In other FIS news this week, we also have action to recap from the world of freeskiing, as Copper Mountain played host to big air and halfpipe competitions for both the men and women. In the big air events, which took place on Friday, the U.S. team stayed competitive through finals in both events, particularly on the men’s side. In that event, while the U.S. team barely missed the podium, four athletes did finish in the top ten, with Hunter Henderson taking home 5th, Troy Podmilsak earning 6th, Mac Forehand in 8th, and Alex Hall in 9th. Before moving on from these results, we want to take a second to highlight the judging in this event, particularly in regards to Mac Forehand and Alex Hall, who many believe were criminally underscored for their runs. Alex Hall’s run in particular stirred up some controversy as two of his runs featured that unique 180-pretzel like body contortion that he does at the end of his rotation, causing his dub-10 to become a dub-900. Despite the incredible technical difficulty of the trick, it was judged as an under rotation, earning Hall scores in the mid-high 60’s. To be clear, we don’t raise this point as a critique on the judging of the event, but more as a concept to consider. In events like this, should a trick that features less rotation but far higher technical difficulty be scored roughly 30 points lower than a trick like a dub-19? Honestly, we don’t know, but that’s a question that will need to be answered quickly as it’ll have significant implications for the direction in which big air skiing progresses. For the women’s part, U.S. athlete Grace Henderson, sibling of Hunter Henderson, finished in 7th place. To see a recap of results, click here. To read a written recap with a full breakdown of tricks, check out the writeup on Newschoolers.com.
While the big air event was generally successful for the U.S. team, the halfpipe competitions a day later are where Team America’s strengths really showed. In the men’s event, Birk Irving took home the gold medal, his first in nearly three years. Behind him, just missing the podium with a 4th place finish was Alex Ferreira, followed by Hunter Hess in 8th. Outside of those who made the cut for finals, there’s another number we need to discuss: 13. Thirteen additional U.S. athletes finished in the top 30, meaning that out of the top 30 finishers in the contest, more than half were U.S. based. Now, it should be noted that the event was held in Colorado, so there was a higher number of U.S. athletes competing in it, but still, that percentage of top 30 finishers is notable, and suggests that the halfpipe talent pipeline is incredibly strong here in the states. On the women’s side, the U.S. presence was just as strong, as ten out of the fourteen competitors were from Team America. In the finals, Svea Irving (sibling of Birk Irving) led the way with a 4th place finish, followed by Hanna Faulhaber in 6th, Brita Sigourney in 7th, and Carly Margulies in 8th. All in all, it was a very successful event for the women’s halfpipe team. To view a full list of halfpipe results, click here, and to read the Newschoolers recap, click here. Looking ahead, the next event on the FIS Freeskiing calendar is a men’s and women’s slopestyle event in Font Romeu, France, on January 12-14th. Click here to preview that event.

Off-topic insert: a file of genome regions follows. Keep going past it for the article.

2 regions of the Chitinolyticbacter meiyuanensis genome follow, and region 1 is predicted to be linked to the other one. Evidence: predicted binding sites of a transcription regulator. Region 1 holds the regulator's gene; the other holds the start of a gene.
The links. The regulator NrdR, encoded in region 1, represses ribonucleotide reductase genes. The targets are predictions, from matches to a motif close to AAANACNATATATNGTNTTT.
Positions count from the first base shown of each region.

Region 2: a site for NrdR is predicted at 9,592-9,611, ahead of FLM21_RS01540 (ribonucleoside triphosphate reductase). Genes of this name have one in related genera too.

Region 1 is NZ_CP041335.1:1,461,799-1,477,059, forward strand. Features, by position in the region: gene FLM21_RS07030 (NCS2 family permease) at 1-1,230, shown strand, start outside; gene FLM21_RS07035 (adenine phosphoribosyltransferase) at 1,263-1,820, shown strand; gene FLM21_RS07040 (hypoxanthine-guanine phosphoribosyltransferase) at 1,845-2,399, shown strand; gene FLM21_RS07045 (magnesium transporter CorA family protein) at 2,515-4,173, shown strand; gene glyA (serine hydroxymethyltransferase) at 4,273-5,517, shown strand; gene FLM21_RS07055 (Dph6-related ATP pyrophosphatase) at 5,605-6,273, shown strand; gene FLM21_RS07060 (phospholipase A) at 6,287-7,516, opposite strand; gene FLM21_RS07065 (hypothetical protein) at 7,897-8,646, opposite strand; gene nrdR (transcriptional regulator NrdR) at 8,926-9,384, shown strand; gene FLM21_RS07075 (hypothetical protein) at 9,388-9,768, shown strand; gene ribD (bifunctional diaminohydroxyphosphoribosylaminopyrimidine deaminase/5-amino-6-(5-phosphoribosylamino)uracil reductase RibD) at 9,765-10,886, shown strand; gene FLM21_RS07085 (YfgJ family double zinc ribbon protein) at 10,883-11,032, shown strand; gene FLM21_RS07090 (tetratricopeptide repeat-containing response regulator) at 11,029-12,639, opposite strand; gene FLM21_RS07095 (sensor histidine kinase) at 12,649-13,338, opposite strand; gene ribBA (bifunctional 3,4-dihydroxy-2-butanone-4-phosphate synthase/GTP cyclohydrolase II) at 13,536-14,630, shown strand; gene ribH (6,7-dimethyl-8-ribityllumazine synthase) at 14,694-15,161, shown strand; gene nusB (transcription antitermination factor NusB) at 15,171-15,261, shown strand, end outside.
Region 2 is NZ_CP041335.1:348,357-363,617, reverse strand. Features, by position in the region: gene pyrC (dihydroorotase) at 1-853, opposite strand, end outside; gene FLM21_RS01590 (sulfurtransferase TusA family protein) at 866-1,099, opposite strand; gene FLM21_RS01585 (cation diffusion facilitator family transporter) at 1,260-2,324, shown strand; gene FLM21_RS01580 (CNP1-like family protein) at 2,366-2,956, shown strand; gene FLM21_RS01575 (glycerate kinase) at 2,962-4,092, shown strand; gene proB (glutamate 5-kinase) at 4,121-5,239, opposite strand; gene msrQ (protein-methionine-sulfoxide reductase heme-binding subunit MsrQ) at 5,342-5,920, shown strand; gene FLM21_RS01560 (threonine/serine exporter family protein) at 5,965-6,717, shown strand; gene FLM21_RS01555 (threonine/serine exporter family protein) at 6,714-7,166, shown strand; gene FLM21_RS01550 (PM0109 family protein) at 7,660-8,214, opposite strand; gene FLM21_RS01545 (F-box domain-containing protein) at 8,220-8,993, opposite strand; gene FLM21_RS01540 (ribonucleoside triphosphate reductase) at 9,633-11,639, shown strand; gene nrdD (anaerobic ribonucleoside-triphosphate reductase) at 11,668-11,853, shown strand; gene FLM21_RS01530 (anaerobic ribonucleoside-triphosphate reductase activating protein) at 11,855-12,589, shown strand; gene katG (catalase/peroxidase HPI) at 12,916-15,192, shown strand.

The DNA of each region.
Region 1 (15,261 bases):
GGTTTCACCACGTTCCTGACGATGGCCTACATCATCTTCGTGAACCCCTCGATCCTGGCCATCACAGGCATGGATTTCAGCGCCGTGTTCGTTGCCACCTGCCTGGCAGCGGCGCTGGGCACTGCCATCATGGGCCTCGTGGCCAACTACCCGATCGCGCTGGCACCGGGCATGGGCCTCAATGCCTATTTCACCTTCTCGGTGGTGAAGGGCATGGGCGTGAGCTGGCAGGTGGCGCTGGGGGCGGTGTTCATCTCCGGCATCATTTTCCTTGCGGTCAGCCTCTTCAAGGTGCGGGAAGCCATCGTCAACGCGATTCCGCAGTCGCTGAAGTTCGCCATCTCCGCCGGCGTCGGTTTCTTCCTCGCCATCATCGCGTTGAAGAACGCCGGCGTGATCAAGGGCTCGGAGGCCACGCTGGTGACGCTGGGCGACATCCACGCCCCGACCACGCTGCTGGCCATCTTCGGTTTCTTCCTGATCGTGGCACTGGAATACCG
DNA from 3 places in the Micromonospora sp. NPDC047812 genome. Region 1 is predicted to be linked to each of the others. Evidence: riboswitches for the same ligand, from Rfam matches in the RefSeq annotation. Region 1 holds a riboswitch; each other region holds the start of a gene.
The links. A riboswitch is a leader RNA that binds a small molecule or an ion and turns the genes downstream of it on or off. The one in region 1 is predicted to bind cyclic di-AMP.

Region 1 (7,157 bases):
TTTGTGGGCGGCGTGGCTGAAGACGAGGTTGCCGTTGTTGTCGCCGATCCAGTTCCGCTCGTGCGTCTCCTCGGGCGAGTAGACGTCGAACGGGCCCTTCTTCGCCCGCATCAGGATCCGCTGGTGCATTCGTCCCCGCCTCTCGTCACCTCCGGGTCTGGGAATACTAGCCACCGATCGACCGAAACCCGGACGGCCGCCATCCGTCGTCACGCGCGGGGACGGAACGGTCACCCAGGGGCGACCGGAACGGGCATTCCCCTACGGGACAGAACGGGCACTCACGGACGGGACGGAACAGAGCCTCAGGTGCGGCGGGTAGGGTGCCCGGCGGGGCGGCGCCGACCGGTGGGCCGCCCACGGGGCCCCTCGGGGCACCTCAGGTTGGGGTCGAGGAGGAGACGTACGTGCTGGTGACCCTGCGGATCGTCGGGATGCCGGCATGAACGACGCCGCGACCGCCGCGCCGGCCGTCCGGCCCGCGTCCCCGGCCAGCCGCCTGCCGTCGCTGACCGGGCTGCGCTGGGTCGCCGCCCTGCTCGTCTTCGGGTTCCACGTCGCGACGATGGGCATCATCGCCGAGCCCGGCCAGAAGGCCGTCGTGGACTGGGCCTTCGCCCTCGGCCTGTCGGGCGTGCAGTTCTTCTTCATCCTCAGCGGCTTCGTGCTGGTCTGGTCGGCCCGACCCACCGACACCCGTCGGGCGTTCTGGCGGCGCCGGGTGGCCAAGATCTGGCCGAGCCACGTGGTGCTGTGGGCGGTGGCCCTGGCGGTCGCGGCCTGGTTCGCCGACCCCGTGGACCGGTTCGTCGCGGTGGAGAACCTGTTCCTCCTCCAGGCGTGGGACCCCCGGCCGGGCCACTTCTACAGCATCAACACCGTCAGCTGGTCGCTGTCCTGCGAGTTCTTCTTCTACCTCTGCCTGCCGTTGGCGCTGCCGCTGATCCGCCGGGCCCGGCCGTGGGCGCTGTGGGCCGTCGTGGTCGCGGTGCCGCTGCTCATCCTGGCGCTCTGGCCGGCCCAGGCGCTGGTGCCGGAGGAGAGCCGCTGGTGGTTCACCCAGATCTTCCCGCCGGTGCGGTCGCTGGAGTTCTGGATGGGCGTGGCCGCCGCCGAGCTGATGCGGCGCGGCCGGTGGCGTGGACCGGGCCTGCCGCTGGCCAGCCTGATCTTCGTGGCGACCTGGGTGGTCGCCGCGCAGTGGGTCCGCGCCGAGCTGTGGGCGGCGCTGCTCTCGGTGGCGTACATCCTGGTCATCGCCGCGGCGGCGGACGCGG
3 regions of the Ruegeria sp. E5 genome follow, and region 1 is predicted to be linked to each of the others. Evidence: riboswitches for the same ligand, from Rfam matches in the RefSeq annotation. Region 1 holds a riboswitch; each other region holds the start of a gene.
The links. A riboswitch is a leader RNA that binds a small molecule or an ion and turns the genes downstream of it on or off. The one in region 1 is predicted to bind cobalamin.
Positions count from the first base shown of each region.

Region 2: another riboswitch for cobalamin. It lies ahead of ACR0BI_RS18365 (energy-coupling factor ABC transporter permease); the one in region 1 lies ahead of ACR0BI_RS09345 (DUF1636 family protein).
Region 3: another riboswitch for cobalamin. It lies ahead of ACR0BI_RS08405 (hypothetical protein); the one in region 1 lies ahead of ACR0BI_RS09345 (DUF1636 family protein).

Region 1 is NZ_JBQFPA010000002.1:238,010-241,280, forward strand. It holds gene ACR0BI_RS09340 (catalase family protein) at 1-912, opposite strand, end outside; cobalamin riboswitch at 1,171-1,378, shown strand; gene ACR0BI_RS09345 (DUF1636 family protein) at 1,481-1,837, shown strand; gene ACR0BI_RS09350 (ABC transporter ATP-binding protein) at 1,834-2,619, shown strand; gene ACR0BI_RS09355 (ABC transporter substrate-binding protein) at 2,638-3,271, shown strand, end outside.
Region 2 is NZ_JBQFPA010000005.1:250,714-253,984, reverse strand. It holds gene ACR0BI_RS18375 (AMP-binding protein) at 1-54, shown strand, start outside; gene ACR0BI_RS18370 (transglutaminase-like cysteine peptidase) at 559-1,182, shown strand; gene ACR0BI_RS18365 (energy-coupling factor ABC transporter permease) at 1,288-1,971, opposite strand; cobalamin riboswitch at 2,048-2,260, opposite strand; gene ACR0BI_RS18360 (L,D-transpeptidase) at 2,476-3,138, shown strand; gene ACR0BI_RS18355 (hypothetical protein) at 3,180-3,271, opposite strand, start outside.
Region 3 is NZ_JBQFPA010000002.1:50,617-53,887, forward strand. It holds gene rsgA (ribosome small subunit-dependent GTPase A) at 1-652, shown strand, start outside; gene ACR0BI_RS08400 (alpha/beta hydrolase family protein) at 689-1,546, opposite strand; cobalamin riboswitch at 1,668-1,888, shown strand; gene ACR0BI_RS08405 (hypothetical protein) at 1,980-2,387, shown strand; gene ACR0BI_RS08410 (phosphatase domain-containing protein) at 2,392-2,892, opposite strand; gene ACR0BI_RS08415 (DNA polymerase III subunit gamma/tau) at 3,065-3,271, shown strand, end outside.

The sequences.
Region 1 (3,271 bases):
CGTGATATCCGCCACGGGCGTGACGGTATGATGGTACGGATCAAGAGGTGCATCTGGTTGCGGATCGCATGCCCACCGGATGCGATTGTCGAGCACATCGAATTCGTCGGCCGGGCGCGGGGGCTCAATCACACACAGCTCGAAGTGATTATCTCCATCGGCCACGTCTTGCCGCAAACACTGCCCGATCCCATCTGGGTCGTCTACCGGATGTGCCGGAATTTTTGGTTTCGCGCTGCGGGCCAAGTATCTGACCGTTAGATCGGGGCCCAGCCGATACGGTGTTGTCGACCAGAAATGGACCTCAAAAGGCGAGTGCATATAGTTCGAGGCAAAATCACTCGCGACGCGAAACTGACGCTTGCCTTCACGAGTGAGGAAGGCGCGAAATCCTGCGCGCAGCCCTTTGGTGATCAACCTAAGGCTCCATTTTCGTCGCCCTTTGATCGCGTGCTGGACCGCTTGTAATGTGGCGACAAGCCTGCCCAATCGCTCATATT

#3: Jessie Diggins Becomes Most Decorated XC Skier in American History:
For our third FIS World Cup highlight this week, we’re bringing you a story from the world of cross country skiing, where U.S. athlete Jessie Diggins has just become the winningest World Cup XC athlete in U.S. history. Before jumping into this story and her recent results, we want to briefly apologize for our lack of coverage of World Cup XC skiing. The simple fact of the matter is, we often have more news to cover than we can handle, and rather than turning our Top 5 Fridays into a weekly competition update, as it’s become this week, we like to spread our focus around a bit. That said, if you’d like to see more World Cup XC coverage, or enjoy FIS coverage in general, let us know in the comments section below and we’ll be sure to share more news of this nature if it’s what you’re interested in! With that said, let’s get on with this week’s news.